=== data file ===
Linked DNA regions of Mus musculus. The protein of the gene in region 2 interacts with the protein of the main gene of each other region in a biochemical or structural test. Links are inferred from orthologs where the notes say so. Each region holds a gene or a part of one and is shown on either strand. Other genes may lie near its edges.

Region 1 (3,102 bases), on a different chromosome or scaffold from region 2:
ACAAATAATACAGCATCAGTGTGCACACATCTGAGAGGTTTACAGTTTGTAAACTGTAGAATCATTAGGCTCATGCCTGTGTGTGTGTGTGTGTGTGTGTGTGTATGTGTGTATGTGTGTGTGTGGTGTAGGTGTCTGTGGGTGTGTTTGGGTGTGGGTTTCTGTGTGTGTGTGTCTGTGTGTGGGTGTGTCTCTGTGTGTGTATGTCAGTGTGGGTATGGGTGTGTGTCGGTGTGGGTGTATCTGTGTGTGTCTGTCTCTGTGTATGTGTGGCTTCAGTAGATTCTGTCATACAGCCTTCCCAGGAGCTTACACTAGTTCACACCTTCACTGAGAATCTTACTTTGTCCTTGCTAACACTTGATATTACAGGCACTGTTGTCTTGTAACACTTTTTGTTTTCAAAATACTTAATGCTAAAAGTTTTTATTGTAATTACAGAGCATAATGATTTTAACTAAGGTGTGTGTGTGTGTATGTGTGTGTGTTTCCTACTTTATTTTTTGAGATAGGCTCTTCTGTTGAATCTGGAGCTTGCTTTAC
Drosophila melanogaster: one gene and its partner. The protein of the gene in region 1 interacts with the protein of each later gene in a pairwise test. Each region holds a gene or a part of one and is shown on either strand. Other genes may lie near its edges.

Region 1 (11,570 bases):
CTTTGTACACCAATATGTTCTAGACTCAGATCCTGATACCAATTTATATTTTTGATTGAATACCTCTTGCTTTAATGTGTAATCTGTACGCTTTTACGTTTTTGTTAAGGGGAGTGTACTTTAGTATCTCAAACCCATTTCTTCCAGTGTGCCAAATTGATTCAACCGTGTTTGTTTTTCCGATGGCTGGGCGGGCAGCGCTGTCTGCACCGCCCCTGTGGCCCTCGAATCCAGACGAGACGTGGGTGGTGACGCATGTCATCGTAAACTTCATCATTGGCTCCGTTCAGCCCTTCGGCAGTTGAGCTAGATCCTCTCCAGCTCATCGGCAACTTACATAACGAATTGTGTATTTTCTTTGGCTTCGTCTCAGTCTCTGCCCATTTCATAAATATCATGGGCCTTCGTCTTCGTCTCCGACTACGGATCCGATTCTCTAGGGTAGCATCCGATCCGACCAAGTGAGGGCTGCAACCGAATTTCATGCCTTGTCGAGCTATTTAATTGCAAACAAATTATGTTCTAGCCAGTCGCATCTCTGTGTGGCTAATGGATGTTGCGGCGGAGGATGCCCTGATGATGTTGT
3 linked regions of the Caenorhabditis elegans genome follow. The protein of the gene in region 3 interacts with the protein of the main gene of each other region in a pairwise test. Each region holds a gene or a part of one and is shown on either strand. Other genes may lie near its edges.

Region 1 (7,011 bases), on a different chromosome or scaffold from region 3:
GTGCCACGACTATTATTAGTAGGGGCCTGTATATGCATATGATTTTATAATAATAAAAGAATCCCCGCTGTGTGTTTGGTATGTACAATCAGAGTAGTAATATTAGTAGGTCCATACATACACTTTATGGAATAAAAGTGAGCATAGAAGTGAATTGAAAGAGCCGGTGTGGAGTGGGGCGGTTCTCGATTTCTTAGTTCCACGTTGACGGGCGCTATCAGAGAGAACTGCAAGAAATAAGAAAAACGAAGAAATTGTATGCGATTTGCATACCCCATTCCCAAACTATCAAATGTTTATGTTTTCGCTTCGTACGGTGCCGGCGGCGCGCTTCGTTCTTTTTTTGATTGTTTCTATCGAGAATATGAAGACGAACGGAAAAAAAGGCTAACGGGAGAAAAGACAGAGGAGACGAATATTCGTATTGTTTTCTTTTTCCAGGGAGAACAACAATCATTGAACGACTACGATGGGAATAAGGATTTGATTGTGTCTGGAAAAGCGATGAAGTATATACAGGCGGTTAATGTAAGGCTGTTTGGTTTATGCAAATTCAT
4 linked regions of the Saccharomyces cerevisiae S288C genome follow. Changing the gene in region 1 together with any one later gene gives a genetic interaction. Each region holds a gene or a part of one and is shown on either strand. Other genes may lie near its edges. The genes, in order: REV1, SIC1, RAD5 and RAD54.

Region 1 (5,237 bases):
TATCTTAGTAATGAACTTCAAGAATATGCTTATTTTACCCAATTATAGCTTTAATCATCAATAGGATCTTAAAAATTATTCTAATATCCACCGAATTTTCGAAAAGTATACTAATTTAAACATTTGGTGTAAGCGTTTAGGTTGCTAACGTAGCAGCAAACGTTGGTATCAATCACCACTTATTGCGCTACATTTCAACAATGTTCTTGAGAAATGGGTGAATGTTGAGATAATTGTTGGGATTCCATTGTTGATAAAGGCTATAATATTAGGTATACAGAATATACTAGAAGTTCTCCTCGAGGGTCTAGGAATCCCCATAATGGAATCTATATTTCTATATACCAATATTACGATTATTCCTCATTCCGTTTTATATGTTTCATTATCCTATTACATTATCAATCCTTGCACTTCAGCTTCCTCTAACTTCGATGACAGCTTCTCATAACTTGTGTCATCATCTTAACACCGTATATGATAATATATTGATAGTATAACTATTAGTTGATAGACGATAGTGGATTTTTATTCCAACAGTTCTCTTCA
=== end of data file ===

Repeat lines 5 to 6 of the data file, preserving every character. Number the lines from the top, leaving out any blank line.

Region 1 (11,570 bases):
CTTTGTACACCAATATGTTCTAGACTCAGATCCTGATACCAATTTATATTTTTGATTGAATACCTCTTGCTTTAATGTGTAATCTGTACGCTTTTACGTTTTTGTTAAGGGGAGTGTACTTTAGTATCTCAAACCCATTTCTTCCAGTGTGCCAAATTGATTCAACCGTGTTTGTTTTTCCGATGGCTGGGCGGGCAGCGCTGTCTGCACCGCCCCTGTGGCCCTCGAATCCAGACGAGACGTGGGTGGTGACGCATGTCATCGTAAACTTCATCATTGGCTCCGTTCAGCCCTTCGGCAGTTGAGCTAGATCCTCTCCAGCTCATCGGCAACTTACATAACGAATTGTGTATTTTCTTTGGCTTCGTCTCAGTCTCTGCCCATTTCATAAATATCATGGGCCTTCGTCTTCGTCTCCGACTACGGATCCGATTCTCTAGGGTAGCATCCGATCCGACCAAGTGAGGGCTGCAACCGAATTTCATGCCTTGTCGAGCTATTTAATTGCAAACAAATTATGTTCTAGCCAGTCGCATCTCTGTGTGGCTAATGGATGTTGCGGCGGAGGATGCCCTGATGATGTTGT